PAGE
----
100 years ago on the corner of 14th and West Burnside, Cotillion Hall opened its doors and invited the residents of Portland to come in and kick up their heels on the ballroom’s unique, mechanical dance floor. Visitors found themselves feeling as if they were dancing on air as they moved across the sprung dance floor, a feature specifically designed to absorb the shock of mass movement and thundering sound.
In 1914 the “floating floor” at Cotillion Hall was a rarity on the West Coast, and it has survived over the course of a century to be what is possibly the only ballroom floor of its kind in the United States today.
From the time of its opening on the eve of the Great War, the Hall served as a space for people to gather and celebrate the art of jazz music and dance. Due to a shifting social climate that brought about negative connotations in association with jazz culture, the ownership of the ballroom changed during the 1920s and the venue became a hot spot for square dancing into the depression of the 1930s. When ownership shifted again, the space continued to host square dancing through the 1950s, this time under a new name: the Crystal Ballroom.
Like the rest of the country during the 1960s, Portland was witness to great cultural change that manifested itself in the performing arts. A variety of musical acts ranging from Marvin Gaye to the Grateful Dead rocked the stage and delighted a generation of people looking for a new identity. The shows at the Crystal were so well received by young Portlanders that the city began to fear their influence on local youth culture, and in 1968 the ballroom was closed to the public.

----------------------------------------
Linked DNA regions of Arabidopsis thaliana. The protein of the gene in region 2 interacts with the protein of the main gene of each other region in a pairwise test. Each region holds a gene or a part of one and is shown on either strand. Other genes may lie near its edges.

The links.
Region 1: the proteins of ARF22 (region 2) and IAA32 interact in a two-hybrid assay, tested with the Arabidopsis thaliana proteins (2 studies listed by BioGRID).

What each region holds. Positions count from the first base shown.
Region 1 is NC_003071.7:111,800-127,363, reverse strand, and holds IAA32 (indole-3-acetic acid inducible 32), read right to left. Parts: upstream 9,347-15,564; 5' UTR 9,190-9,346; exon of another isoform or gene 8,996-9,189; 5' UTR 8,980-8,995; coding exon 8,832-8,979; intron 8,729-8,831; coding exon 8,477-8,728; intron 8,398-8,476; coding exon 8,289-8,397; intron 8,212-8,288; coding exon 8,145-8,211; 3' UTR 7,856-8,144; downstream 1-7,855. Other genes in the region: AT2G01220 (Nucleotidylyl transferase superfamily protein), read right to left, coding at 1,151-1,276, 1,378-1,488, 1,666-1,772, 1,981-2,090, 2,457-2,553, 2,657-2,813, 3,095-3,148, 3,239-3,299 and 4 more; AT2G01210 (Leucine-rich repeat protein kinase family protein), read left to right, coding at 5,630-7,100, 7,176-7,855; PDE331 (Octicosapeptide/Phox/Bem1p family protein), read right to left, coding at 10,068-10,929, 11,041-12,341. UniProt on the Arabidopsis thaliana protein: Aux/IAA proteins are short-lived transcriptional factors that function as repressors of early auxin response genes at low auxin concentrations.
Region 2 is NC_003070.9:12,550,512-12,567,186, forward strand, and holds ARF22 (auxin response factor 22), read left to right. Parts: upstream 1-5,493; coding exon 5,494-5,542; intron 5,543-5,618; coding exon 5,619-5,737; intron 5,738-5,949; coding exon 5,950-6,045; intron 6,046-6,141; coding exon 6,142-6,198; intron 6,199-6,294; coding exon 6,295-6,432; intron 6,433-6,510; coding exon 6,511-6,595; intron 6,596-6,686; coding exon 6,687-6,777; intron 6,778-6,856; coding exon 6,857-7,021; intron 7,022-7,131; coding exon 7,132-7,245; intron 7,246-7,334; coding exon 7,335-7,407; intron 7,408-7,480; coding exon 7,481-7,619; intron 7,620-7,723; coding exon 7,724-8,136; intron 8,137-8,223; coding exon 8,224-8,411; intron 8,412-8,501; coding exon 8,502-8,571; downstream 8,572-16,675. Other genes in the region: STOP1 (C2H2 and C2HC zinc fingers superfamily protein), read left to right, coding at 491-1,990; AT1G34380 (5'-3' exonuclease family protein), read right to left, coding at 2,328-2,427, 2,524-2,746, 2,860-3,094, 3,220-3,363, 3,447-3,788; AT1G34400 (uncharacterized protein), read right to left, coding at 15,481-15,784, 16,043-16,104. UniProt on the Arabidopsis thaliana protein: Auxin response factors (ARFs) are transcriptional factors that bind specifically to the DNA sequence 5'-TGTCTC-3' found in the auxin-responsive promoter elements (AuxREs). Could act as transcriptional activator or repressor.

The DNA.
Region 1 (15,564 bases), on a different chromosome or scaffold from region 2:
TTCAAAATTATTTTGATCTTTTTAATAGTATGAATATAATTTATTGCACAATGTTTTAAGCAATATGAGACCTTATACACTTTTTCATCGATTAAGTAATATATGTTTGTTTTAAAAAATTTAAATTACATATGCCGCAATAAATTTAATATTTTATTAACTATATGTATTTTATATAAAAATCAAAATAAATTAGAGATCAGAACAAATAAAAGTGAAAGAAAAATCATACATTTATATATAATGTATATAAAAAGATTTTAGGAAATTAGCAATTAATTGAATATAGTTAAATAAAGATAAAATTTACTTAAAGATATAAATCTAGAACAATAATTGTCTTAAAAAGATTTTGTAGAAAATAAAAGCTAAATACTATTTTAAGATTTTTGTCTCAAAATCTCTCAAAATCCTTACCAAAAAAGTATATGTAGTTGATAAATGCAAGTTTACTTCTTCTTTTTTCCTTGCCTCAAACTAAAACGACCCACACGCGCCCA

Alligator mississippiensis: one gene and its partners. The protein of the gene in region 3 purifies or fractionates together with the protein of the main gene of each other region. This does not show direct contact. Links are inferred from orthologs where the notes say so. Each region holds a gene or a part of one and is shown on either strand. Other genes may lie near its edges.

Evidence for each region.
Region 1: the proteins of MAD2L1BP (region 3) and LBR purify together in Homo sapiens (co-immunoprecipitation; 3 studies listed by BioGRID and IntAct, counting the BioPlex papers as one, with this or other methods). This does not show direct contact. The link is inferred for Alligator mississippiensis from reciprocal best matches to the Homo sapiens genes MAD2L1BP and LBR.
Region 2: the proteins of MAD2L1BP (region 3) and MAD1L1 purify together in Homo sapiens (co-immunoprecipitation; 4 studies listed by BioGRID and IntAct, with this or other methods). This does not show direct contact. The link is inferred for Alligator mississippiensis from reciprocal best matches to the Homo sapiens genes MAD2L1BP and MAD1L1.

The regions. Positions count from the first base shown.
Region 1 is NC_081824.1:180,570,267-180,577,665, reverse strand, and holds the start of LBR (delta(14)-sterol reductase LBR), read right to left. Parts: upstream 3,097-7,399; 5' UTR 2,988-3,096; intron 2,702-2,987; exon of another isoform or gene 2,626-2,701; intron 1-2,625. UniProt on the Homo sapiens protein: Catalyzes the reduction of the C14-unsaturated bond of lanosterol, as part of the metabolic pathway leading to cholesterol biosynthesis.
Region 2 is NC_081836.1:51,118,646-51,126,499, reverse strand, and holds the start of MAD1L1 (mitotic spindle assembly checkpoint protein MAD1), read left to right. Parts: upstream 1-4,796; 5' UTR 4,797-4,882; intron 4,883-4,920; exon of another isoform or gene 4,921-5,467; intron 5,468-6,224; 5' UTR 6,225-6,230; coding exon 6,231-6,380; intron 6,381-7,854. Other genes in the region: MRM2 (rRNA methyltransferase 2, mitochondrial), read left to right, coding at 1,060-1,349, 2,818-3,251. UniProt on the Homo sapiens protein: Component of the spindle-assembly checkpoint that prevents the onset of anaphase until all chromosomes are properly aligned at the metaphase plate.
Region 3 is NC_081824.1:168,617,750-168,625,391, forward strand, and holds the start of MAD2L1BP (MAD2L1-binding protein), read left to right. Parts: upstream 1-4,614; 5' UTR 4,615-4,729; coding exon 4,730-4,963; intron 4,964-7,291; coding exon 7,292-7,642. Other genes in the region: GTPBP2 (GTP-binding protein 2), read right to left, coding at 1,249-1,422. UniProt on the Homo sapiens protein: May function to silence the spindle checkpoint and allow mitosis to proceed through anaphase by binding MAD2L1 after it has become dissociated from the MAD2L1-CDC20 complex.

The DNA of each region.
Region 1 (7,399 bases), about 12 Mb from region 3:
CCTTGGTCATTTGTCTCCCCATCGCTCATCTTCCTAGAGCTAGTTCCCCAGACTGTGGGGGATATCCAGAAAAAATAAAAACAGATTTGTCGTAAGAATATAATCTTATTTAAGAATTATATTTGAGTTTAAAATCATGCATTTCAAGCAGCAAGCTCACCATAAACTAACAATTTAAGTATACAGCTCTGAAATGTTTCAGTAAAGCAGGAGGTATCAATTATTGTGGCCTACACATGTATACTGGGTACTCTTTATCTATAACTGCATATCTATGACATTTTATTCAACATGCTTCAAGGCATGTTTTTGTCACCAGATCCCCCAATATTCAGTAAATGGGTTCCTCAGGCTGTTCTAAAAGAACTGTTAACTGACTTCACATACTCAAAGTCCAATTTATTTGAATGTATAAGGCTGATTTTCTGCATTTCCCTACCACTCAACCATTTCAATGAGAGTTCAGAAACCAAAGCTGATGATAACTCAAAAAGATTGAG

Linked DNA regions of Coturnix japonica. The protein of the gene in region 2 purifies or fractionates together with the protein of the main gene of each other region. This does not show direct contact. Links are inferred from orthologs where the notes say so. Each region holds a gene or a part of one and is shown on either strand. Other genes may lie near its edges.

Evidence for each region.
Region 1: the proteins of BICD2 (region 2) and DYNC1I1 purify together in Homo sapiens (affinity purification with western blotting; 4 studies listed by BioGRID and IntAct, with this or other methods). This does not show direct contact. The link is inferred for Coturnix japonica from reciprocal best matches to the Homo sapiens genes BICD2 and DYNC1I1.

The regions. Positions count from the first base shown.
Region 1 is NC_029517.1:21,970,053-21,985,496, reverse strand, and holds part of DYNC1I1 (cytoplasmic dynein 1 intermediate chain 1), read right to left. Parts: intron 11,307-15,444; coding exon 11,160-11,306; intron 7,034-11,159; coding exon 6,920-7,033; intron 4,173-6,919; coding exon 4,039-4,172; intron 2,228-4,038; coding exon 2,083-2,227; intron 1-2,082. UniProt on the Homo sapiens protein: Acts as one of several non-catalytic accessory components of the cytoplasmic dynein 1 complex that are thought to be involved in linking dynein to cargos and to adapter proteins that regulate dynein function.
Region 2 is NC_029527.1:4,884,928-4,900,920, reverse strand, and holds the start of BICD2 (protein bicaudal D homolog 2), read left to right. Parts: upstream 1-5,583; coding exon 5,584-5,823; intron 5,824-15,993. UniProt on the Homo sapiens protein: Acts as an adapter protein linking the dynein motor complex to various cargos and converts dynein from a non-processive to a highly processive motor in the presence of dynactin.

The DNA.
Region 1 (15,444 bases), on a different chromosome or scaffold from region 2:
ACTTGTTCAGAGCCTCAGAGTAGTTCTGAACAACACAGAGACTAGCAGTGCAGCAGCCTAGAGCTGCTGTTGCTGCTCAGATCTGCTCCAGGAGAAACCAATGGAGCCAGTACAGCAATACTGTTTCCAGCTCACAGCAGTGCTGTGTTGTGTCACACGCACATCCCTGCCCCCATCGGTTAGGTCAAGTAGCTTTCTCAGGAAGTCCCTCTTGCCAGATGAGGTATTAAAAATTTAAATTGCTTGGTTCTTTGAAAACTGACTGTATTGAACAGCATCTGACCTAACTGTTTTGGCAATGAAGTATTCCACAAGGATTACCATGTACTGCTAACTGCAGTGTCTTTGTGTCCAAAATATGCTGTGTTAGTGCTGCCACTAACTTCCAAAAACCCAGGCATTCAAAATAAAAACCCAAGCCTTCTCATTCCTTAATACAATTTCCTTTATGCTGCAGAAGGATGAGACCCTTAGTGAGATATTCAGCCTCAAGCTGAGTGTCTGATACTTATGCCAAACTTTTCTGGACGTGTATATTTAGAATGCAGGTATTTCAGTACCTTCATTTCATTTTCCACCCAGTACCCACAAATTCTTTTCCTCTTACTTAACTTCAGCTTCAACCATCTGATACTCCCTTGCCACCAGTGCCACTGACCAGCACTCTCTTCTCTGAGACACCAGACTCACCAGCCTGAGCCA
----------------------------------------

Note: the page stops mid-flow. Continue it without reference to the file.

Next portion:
In the years following, the Crystal was home to squatters with nowhere else to go or artists who needed studio space. The only events being held were private parties, and though the building was added to the National Register of Historic Places in 1979, it remained closed to the public until it was purchased and publicly reopened by the McMenamin brothers in 1997. Today, the historic ballroom hosts a variety of events and is a popular place to catch a good show of any musical genre.
In honor of the Crystal’s fascinating history, a centennial celebration was planned at the venue that would span 100 days starting on Oct. 14 and feature 100 acts and events, both local and national, and end with a solo performance by Decemberists frontman Colin Meloy on Jan. 21.
Join fellow Portlanders and the McMenamins staff to help wish this Portland landmark a happy 100 years, and maybe stop in for a craft beer and some good food while you’re at it.
For more information and a full list of events/performances, visit http://www.mcmenamins.com/1947–100-nights.